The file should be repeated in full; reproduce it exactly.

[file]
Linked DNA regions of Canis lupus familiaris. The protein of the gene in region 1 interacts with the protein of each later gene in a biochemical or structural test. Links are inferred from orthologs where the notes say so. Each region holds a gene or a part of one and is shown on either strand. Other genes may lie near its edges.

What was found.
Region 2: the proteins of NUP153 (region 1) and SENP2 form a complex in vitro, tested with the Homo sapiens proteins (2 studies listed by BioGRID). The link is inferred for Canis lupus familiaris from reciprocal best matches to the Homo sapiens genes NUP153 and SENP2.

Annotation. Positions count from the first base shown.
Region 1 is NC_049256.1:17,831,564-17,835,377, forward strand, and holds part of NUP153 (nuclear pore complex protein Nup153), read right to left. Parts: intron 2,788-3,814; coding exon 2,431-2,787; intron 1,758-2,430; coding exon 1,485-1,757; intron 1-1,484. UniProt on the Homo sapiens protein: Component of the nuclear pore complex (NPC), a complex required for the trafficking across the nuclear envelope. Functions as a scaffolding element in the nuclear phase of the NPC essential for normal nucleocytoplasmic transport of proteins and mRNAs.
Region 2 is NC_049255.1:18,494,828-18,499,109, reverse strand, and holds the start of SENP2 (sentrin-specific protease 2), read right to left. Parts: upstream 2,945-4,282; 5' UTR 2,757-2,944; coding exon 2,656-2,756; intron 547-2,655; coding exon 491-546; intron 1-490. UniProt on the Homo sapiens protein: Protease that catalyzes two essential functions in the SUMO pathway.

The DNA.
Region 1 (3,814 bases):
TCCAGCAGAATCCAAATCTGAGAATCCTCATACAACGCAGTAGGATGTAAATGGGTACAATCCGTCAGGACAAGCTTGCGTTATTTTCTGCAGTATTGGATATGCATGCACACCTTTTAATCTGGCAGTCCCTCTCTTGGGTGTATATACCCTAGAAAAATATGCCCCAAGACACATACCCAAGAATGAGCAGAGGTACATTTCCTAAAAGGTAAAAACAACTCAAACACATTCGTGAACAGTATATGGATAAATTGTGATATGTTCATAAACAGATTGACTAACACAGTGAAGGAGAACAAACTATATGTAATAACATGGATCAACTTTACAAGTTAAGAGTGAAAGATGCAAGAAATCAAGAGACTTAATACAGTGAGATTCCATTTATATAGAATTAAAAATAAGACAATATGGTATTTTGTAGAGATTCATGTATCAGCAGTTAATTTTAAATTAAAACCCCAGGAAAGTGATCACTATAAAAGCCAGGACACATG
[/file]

Linked DNA regions of Canis lupus familiaris. The protein of the gene in region 1 interacts with the protein of each later gene in a biochemical or structural test. Links are inferred from orthologs where the notes say so. Each region holds a gene or a part of one and is shown on either strand. Other genes may lie near its edges.

What was found.
Region 2: the proteins of NUP153 (region 1) and SENP2 form a complex in vitro, tested with the Homo sapiens proteins (2 studies listed by BioGRID). The link is inferred for Canis lupus familiaris from reciprocal best matches to the Homo sapiens genes NUP153 and SENP2.

Annotation. Positions count from the first base shown.
Region 1 is NC_049256.1:17,831,564-17,835,377, forward strand, and holds part of NUP153 (nuclear pore complex protein Nup153), read right to left. Parts: intron 2,788-3,814; coding exon 2,431-2,787; intron 1,758-2,430; coding exon 1,485-1,757; intron 1-1,484. UniProt on the Homo sapiens protein: Component of the nuclear pore complex (NPC), a complex required for the trafficking across the nuclear envelope. Functions as a scaffolding element in the nuclear phase of the NPC essential for normal nucleocytoplasmic transport of proteins and mRNAs.
Region 2 is NC_049255.1:18,494,828-18,499,109, reverse strand, and holds the start of SENP2 (sentrin-specific protease 2), read right to left. Parts: upstream 2,945-4,282; 5' UTR 2,757-2,944; coding exon 2,656-2,756; intron 547-2,655; coding exon 491-546; intron 1-490. UniProt on the Homo sapiens protein: Protease that catalyzes two essential functions in the SUMO pathway.

The DNA.
Region 1 (3,814 bases):
TCCAGCAGAATCCAAATCTGAGAATCCTCATACAACGCAGTAGGATGTAAATGGGTACAATCCGTCAGGACAAGCTTGCGTTATTTTCTGCAGTATTGGATATGCATGCACACCTTTTAATCTGGCAGTCCCTCTCTTGGGTGTATATACCCTAGAAAAATATGCCCCAAGACACATACCCAAGAATGAGCAGAGGTACATTTCCTAAAAGGTAAAAACAACTCAAACACATTCGTGAACAGTATATGGATAAATTGTGATATGTTCATAAACAGATTGACTAACACAGTGAAGGAGAACAAACTATATGTAATAACATGGATCAACTTTACAAGTTAAGAGTGAAAGATGCAAGAAATCAAGAGACTTAATACAGTGAGATTCCATTTATATAGAATTAAAAATAAGACAATATGGTATTTTGTAGAGATTCATGTATCAGCAGTTAATTTTAAATTAAAACCCCAGGAAAGTGATCACTATAAAAGCCAGGACACATG